Kerber: the giant-killer from Germany!

Angelique Kerber reveals that apart from beating Serena and winning the Australian Open, the biggest learning from the tournament Down Under was reaching "a new level of mental strength." She adds, "I believe more in myself."

For Angelique Kerber, her victory at the Australian Open was a voyage of self-discovery.   -  Getty Images

Serena Williams proved to be a very gracious loser at the Australian Open after Kerber had shocked her.   -  AP

Steffi Graf and Boris Becker... a German double delight at Wimbledon 1989. Tennis players of their stature have not emerged from Germany since.   -  Getty Images

On January 30, 2016, Serena Williams stood on the verge of rewriting history. She was about to play her seventh Australian Open singles final and trying to equal Steffi Graf’s record of 22 Grand Slam singles titles. But tennis fans across the world were not prepared for what happened in the next two hours and 14 minutes.

In that time, Angelique Kerber, who had turned 28 only 12 days back, fought and won the biggest final of her career, stunning World No. 1 Serena 6-4, 3-6, 6-4 and winning the hearts of all and sundry. And, it was not quite surprising to see Serena walk across the court, and embrace Kerber with joy and warmth.

It took Kerber 13 years to enter a Grand Slam final and she didn’t waste her opportunity. She not only won a Grand Slam title, but rose to a career best ranking of 2.

Speaking to Sportstar, Kerber reveals that apart from beating Serena and winning the Australian Open, the biggest learning from the tournament Down Under was reaching “a new level of mental strength.” She adds, “I believe more in myself.”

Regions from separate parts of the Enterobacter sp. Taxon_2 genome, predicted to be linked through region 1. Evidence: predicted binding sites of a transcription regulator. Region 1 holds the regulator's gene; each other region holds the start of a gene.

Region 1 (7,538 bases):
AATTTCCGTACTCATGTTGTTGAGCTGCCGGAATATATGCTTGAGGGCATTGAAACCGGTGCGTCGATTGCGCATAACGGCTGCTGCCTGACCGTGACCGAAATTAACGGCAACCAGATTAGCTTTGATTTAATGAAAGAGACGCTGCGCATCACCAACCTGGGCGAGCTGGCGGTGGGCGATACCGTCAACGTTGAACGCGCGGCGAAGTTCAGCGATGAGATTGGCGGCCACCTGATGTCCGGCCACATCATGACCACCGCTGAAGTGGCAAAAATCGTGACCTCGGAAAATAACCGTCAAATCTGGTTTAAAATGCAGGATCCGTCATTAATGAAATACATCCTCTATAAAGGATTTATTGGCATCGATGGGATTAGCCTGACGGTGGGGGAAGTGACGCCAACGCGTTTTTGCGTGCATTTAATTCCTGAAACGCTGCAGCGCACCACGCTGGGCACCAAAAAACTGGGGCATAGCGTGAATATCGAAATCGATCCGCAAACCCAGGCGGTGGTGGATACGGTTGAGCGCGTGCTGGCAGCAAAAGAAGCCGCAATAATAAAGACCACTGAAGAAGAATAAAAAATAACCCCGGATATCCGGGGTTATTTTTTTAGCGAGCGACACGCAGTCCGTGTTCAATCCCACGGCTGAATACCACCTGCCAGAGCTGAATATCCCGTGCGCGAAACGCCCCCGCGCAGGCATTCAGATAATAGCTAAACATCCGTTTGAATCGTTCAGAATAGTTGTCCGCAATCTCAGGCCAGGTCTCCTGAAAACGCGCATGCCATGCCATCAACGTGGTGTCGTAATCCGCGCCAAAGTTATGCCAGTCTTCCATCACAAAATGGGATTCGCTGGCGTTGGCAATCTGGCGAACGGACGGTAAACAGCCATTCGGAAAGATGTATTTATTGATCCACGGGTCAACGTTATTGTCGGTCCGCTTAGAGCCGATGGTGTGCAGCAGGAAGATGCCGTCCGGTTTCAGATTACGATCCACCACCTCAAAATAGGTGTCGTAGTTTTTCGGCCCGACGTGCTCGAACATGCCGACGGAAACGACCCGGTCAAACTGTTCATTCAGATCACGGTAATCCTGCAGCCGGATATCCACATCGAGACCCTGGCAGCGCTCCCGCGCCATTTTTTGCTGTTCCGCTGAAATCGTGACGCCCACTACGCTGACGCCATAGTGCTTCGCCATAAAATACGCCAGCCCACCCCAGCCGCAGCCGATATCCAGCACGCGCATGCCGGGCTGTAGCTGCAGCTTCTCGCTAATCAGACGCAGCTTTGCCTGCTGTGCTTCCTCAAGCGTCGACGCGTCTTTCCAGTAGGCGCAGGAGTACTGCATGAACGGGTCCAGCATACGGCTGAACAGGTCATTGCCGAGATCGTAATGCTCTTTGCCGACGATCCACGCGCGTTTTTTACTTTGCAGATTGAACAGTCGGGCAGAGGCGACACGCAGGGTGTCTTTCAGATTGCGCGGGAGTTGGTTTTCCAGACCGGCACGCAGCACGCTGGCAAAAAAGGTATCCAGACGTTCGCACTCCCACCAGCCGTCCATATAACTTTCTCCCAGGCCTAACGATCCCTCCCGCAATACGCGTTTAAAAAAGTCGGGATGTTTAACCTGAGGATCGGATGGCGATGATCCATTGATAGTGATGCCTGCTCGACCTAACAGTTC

Kerber visited Graf ahead of the Indian Wells Masters last year. She remembers how Graf inspired her over the next few days. She feels the meeting helped her more mentally than in making changes in her daily routine.

“Steffi is a great person and an idol of my youth. She helped me to believe in myself. I think it helped me more mental wise,” she says.

Kerber acknowledges that her final against Serena was special. Nonetheless, her concentration was more on herself.

“It was not a normal match, when you approach your first Grand Slam final and it is against the best player in the world. But I tried to focus on myself and wanted to show her that I was not in the final accidentally.”

Talking about how things have changed since winning the Australian Open, Kerber says: “The attention is much more focussed on me and there are a lot of requests of all kinds, so I have more stress. But I am enjoying every single part.

“By beating her I have not become an expert in ‘How-to-beat-Serena’, but as in any other match as well, you have to try to play your game and focus only on yourself, which is so difficult when you face the best player in the world.”

Kerber had a memorable stint with her coach Torben Beltz from 2011 till 2013. She entered the US Open and the Wimbledon semifinals in 2011 and 2012 respectively and also made it to the French Open quarters in 2012. However, by the end of 2013, Beltz and Kerber parted ways.

Following that, there was a dip in Kerber’s performance and she also fell out of the top 10 rankings for the first time since 2012. Subsequently, Kerber and Beltz rejoined forces at the start of 2015.

“Torben has always been very important! He knows me for such a long time and knows how to handle me in any specific situation,” Kerber says.

After Boris Becker and Steffi Graf, there has been a lull in German tennis. No one has been as successful as the duo. Kerber believes it is not easy to repeat their achievements.

“What those two great sportspersons have achieved is not easy to repeat. They were exceptions. They created a big boom for tennis in Germany, but unfortunately no one could step into their shoes.”

The German is also upbeat about her nation’s chances in the Rio Olympics.

“There will be most of the best players in the world. But, of course, as in any Grand Slam tournament, there are chances for medals,” Kerber says.

Speaking about the feeling of being the highest-ranked European and left-handed player on the WTA tour, Kerber says in one word, “Great!”

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